The European Parliament. (photo by Treehill via Wikimedia Commons)
Dr. Sharon Pardo is a member of the department of politics and government at Ben-Gurion University of the Negev and the director of the Centre for the Study of European Politics and Society. He has been awarded the Ad personam Jean Monnet Chair – and was the first Israeli scholar to receive it. He also was elected to join the advisory council of Konrad-Adenauer-Stiftung, a think tank funded by the German government, another singular accomplishment for an Israeli scholar. Pardo was in Vancouver last month, where he gave a lecture at the Jewish Community Centre of Greater Vancouver.
A major theme of Pardo’s research is the disjunction between the public stance the European Union has taken on Israeli policies – its “normative position” – and the economic and trade relationships between individual member countries and Israel. Contrary to the common perception that the EU is anti-Israel, Pardo argues that the reality is much more complicated.
“The truth is that trade relations proceed with no regard to the normative position,” explained Pardo to the Jewish Independent in an interview at the Fairmont Hotel Vancouver on Aug. 21. “That is, in fact, the very thing that allows the EU to speak with one voice – the fact that individual member countries know that their own trade relations with Israel will not be affected by the normative position of the EU.”
The professor explained that there are two different voices, “the normative voice on the supranational level and the economic voice on the trade-relations level, on the realpolitik level of the individual member countries. We could say that Europe has a split personality.”
The facts on the ground are that Israel and the EU have such extensive relations that, for most practical purposes, Israel is already a member of the EU, said Pardo. EU members have well-developed trade relations with Israel, and the EU and its members fund research and development and other initiatives in Israel. The EU accounts for 35% of Israeli trade, said Pardo, and perhaps 41% of Israelis are would-be citizens of the EU.
Pardo contends that the critical position of the EU towards Israel on issues related to the occupation and Israel’s wars are not intended for external consumption at all, but are actually directed inwards as a means to establish an integrated European identity.
“These normative positions are being used to shape the new European identity through asserting shared values,” he said. “They are for internal consumption. The EU has striven to unite 508 million citizens around a set of values – the rule of law, human rights, etc. – which are perceived as European values. Since 1957, Europe has been asking the question, ‘Who are we? How do we define ourselves?’ One way to define ourselves is against the other. Israel is the ultimate other: Israel is part of us, but Israel is what we are not.”
Citing as an example of the emptiness of many of the EU’s statements, Pardo pointed to the 2012 EU guidelines for the territories occupied by Israel.
“We call these ‘guidelines for nothing,’” said the professor. “There are a total of five research institutions in the territories, none of them were ever supported by the EU. There was one institution, Ahava, a private project which received some funding. The reason it is so easy for the EU to author those guidelines is that there is no trade there. A total of 0.6% of Israeli trade with the EU comes from the territories.”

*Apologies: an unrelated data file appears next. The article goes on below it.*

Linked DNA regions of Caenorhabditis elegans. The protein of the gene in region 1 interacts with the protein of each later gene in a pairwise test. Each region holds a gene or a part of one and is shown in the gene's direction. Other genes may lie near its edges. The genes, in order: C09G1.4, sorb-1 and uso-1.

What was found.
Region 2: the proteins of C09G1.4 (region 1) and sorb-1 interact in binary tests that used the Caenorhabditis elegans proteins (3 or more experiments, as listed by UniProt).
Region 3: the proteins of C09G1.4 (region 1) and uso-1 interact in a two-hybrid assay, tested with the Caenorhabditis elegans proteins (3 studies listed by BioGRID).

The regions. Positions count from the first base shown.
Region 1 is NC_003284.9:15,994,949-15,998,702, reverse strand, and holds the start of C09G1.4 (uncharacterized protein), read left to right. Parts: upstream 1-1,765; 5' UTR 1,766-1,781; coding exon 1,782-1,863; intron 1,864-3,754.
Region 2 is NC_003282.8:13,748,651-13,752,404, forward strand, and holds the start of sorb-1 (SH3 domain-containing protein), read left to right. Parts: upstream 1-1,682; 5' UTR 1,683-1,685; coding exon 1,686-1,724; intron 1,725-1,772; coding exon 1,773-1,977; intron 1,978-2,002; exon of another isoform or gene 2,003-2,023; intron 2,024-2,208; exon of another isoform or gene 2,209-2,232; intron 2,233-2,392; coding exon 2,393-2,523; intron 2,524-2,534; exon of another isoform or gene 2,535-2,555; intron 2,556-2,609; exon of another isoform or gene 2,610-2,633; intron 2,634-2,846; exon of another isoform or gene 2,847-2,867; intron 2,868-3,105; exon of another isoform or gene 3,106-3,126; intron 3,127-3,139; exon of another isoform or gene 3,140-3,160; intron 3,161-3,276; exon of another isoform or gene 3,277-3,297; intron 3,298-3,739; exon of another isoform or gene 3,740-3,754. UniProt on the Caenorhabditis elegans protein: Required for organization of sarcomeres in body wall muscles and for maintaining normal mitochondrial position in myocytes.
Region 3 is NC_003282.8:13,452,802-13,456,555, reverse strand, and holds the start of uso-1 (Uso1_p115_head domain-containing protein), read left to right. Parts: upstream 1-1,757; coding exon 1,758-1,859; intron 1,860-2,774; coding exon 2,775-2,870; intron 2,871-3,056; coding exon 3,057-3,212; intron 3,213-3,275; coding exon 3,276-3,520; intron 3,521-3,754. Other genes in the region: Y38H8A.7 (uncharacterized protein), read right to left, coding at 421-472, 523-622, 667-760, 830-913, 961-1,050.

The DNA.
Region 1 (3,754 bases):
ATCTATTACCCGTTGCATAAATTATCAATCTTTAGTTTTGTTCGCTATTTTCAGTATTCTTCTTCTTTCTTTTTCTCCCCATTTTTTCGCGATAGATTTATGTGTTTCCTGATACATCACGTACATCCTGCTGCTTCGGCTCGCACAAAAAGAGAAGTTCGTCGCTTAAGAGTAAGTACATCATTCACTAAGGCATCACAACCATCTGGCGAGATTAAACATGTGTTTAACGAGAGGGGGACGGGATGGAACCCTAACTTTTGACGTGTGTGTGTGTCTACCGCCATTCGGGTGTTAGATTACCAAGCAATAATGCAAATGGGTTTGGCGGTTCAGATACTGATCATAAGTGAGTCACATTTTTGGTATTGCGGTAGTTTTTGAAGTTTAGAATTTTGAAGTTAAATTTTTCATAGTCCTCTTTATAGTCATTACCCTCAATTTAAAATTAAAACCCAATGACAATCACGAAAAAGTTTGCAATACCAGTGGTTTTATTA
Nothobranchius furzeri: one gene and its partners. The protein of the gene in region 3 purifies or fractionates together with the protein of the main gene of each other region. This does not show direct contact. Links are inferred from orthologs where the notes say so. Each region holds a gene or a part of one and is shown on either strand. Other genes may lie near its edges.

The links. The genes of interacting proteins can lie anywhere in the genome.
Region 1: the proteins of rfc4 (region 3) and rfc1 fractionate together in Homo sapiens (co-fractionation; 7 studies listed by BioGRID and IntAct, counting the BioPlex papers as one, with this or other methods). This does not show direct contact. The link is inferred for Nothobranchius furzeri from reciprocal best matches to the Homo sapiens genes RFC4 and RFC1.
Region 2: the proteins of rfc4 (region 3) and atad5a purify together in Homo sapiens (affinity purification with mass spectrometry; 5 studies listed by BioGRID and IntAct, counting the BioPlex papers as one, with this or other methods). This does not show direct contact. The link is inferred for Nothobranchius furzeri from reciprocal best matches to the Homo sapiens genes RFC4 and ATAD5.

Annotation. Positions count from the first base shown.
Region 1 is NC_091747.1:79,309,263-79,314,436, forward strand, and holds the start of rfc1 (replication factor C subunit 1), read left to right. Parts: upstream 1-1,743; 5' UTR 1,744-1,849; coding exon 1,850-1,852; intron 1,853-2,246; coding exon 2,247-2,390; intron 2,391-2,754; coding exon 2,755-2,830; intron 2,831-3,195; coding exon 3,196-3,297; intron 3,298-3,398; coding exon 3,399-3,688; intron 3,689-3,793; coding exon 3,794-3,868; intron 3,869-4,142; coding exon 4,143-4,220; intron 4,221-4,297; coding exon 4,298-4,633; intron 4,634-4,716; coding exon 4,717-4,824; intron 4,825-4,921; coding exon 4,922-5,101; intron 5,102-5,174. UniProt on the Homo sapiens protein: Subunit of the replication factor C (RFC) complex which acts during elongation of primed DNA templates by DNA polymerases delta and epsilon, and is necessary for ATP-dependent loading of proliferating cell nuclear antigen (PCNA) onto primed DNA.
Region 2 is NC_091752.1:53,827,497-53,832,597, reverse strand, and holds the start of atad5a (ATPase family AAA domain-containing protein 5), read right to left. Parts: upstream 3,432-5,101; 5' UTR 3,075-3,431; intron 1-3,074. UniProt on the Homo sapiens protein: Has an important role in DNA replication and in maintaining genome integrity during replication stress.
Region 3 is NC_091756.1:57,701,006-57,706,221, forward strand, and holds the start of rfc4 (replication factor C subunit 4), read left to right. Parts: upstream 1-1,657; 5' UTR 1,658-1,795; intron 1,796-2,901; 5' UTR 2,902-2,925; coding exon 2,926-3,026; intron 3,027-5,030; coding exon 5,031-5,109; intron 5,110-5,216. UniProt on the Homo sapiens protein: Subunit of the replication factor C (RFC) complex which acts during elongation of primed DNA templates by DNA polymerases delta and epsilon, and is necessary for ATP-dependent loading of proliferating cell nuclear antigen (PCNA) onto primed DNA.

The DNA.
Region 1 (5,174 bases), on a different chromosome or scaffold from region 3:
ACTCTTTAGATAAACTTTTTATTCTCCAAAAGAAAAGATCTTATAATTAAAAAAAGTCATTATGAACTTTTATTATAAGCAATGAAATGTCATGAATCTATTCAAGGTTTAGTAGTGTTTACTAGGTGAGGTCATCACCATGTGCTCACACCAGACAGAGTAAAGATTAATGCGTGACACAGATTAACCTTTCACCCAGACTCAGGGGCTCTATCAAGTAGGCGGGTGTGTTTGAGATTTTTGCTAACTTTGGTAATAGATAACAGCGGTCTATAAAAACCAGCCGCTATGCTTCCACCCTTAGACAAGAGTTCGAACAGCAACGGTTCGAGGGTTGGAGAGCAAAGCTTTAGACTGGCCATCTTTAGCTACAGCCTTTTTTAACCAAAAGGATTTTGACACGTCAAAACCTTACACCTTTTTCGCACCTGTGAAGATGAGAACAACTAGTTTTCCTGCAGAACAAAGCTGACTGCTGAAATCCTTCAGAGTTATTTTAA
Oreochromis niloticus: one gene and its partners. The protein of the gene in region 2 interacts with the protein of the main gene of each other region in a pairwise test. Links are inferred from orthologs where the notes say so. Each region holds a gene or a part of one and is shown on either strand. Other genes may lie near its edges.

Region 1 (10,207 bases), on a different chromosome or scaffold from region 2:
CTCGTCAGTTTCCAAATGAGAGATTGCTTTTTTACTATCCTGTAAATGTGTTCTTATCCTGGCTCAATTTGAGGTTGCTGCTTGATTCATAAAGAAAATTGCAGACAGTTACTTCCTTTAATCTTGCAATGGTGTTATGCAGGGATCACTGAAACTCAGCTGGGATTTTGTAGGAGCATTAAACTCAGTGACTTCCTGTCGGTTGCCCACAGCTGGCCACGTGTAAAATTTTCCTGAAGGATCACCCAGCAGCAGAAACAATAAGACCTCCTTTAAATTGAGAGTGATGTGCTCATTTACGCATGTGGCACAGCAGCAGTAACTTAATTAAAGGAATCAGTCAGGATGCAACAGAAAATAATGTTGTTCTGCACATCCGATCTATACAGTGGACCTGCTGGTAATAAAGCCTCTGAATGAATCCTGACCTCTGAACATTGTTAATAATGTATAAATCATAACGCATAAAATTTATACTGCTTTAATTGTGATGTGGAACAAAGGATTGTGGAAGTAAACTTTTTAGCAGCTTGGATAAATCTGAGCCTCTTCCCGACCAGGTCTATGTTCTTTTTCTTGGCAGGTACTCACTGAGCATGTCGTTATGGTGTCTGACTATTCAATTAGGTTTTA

As an expert on the EU, Pardo can also speak to Brexit. He calls it “an accident, both at the U.K. and EU levels. Brexit was not meant to issue in a real British exit,” he said. “Little Britain surprised David Cameron – the amount of euro-skepticism was underestimated.”
Pardo worries that there will be dire consequences for Britain, and potential negative fallout for Israel as well.
“This is going to be a nightmare for the British economy and the city of London,” he said. “The EU has no choice but to crush the city of London because it will be unregulated in its competition against other European capitals. The EU cannot offer them a good deal – they can only be offered the worst deal possible, and they will be offered the worst deal possible. Theresa May is stuck with this strange decision, which is a result of PR companies manipulating the British public. Just imagine having now having to negotiate 192 new trade agreements with the rest of the world!”
While Pardo is optimistic about the relationship between Israel and the Jewish people and the British leadership, he is concerned about the effects of Brexit on Israel as a country.
“David Cameron was one of the friendliest European leaders to Israel, and Theresa May will also be friendly. She has been a friend to the Jewish people and an enemy of antisemitism,” he said.
But, he added, “Brexit can weaken the European integration project and have major implications for Israel.”
Pardo said it is essential for Israel to adopt a more explicit “grand strategy” with regards to the EU.
“Israel needs the EU,” he said, “and we need to be clearer about what we want from our relationship and how we plan to conduct it. We will not serve our own interests with the kind of anti-EU rhetoric that some Israeli politicians employ simply to get votes from an Israeli public that resents the normative positions of the EU.”
Matthew Gindin is a Vancouver freelance writer and journalist. He blogs on spirituality and social justice at seeking her voice (hashkata.com) and has been published in the Forward, Tikkun, Elephant Journal and elsewhere.